Sarah Louise Delany
Sarah Louise "Sadie" Delany (September 19, 1889 — January 25, 1999) was an American educator and civil rights pioneer who was the subject, along with her sister Bessie, of the New York Times bestselling oral history, Having our Say, written by journalist Amy Hill Hearth. Sadie Delany was the first Black person permitted to teach domestic science at the high school level in the New York public schools, and became famous, with the publication of the book, at the age of 103.
Read more about Sarah Louise Delany.
Some articles on sarah louise delany:
... Delany, Sarah Louise Delany, Annie Elizabeth Hearth, Amy Hill (1993) ... Having Our Say The Delany Sisters' First 100 Years (First edition ed.) ... Delany, Sarah Louise Hearth, Amy Hill (1997) ...
... Johnson 13–11, 6–3 1909 Erna Marcus Elisabeth Moore Marie Wagner Louise Hammond Raymond 3–6, 6–4, 12–10 1910 Marie Wagner Clara Kutroff Cassebeer Erna Marcus ... Jessup Margaret Blake Edith Sigourney 8–6, 1–6, 6–3 1928 Hazel Hotchkiss Wightman Sarah Palfrey Cooke Mrs. 6–2, 6–0 1929 Hazel Hotchkiss Wightman Sarah Palfrey Cooke Margaret Blake Anna Fuller Hubbard 6–2, 6–2 1930 Hazel Hotchkiss Wightman Sarah Palfrey Cooke Edith Sigourney Marjorie Morrill Painter Whiting 6 ...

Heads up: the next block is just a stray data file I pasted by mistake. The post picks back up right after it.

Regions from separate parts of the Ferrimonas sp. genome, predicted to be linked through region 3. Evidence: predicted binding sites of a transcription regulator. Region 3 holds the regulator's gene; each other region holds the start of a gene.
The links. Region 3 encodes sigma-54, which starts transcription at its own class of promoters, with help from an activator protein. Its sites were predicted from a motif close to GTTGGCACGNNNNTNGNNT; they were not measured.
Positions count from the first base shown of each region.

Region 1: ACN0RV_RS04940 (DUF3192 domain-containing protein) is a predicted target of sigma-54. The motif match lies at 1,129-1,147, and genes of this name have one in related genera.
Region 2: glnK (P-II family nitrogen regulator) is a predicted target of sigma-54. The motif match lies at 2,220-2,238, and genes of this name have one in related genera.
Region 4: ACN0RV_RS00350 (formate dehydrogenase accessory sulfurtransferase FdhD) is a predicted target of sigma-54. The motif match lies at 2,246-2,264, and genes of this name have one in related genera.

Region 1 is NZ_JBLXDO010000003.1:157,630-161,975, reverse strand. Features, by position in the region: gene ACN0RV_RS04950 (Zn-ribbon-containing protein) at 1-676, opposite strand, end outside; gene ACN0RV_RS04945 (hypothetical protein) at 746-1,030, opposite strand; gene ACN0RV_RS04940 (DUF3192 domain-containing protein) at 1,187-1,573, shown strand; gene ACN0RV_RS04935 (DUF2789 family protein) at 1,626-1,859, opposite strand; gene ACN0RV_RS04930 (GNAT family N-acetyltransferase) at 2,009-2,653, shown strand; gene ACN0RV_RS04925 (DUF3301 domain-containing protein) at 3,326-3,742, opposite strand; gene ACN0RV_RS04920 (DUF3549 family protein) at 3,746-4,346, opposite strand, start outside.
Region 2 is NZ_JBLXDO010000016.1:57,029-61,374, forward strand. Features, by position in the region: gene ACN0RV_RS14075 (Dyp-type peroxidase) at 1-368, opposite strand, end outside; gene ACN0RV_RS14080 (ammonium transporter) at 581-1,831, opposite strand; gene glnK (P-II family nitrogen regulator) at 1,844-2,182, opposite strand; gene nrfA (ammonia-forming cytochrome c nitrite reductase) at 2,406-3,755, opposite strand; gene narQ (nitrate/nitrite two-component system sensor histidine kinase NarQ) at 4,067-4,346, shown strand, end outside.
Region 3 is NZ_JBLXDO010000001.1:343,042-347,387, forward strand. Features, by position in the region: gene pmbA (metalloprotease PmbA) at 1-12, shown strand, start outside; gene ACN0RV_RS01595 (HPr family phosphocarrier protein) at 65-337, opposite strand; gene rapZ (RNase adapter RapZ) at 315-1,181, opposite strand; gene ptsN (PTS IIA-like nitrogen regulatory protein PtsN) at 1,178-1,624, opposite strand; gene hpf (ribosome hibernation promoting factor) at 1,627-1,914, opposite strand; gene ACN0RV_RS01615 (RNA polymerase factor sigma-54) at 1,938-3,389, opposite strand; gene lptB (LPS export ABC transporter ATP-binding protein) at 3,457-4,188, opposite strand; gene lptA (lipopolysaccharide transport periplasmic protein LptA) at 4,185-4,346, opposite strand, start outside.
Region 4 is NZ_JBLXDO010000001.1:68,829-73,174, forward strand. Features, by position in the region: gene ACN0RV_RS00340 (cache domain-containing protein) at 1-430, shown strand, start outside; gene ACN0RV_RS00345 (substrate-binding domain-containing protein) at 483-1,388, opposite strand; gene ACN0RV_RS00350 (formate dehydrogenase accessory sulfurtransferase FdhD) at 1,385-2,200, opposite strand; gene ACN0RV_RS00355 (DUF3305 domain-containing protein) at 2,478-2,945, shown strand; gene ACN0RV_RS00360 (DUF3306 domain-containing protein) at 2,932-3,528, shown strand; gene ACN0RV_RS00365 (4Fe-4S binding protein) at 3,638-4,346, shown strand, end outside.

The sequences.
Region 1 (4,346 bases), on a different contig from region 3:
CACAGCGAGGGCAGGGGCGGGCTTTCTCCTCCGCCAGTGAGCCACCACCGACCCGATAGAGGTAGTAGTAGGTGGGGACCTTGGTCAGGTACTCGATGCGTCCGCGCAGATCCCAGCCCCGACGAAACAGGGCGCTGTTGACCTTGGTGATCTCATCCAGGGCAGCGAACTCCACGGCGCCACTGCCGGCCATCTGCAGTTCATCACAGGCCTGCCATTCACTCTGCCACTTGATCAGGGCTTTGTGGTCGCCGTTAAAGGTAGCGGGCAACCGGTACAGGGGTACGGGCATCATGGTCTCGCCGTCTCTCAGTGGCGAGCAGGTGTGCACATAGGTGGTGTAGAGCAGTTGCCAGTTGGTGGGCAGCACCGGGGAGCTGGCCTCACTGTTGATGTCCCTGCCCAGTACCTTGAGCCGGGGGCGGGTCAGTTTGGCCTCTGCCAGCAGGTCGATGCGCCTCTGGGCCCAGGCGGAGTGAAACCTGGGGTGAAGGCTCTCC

Famous quotes containing the words delany and/or louise:
“...you dont have to be as good as white people, you have to be better or the best. When Negroes are average, they fail, unless they are very, very lucky. Now, if youre average and white, honey, you can go far. Just look at Dan Quayle. If that boy was colored hed be washing dishes somewhere.”
—Annie Elizabeth Delany (b. 1891)
“If necessity is the mother of invention, then resourcefulness is the father.”
—Beulah Louise Henry, U.S. inventor. As quoted in Feminine Ingenuity, ch. 13, by Anne L. MacDonald (1992)